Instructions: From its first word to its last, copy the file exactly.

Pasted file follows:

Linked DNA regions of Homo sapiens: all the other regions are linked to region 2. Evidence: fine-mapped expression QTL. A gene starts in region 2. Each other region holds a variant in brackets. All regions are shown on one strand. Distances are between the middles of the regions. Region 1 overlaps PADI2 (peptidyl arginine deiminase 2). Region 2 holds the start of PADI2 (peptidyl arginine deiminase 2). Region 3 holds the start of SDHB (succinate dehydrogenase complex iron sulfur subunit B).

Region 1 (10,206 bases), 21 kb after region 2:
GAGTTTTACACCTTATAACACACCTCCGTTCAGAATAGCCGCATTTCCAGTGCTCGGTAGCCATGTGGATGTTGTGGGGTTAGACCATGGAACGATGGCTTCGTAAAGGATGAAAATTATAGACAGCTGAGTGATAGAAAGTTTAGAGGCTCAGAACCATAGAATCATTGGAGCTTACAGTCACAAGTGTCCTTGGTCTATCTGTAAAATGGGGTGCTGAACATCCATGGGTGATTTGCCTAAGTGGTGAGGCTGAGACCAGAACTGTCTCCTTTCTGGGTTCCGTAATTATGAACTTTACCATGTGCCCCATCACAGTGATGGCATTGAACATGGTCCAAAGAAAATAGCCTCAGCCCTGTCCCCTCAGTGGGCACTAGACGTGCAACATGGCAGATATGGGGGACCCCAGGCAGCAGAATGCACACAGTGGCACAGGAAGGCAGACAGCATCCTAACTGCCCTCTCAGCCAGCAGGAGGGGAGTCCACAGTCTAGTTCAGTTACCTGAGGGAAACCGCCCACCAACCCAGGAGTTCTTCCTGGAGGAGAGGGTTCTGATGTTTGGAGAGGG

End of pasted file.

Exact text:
Linked DNA regions of Homo sapiens: all the other regions are linked to region 2. Evidence: fine-mapped expression QTL. A gene starts in region 2. Each other region holds a variant in brackets. All regions are shown on one strand. Distances are between the middles of the regions. Region 1 overlaps PADI2 (peptidyl arginine deiminase 2). Region 2 holds the start of PADI2 (peptidyl arginine deiminase 2). Region 3 holds the start of SDHB (succinate dehydrogenase complex iron sulfur subunit B).

Region 1 (10,206 bases), 21 kb after region 2:
GAGTTTTACACCTTATAACACACCTCCGTTCAGAATAGCCGCATTTCCAGTGCTCGGTAGCCATGTGGATGTTGTGGGGTTAGACCATGGAACGATGGCTTCGTAAAGGATGAAAATTATAGACAGCTGAGTGATAGAAAGTTTAGAGGCTCAGAACCATAGAATCATTGGAGCTTACAGTCACAAGTGTCCTTGGTCTATCTGTAAAATGGGGTGCTGAACATCCATGGGTGATTTGCCTAAGTGGTGAGGCTGAGACCAGAACTGTCTCCTTTCTGGGTTCCGTAATTATGAACTTTACCATGTGCCCCATCACAGTGATGGCATTGAACATGGTCCAAAGAAAATAGCCTCAGCCCTGTCCCCTCAGTGGGCACTAGACGTGCAACATGGCAGATATGGGGGACCCCAGGCAGCAGAATGCACACAGTGGCACAGGAAGGCAGACAGCATCCTAACTGCCCTCTCAGCCAGCAGGAGGGGAGTCCACAGTCTAGTTCAGTTACCTGAGGGAAACCGCCCACCAACCCAGGAGTTCTTCCTGGAGGAGAGGGTTCTGATGTTTGGAGAGGG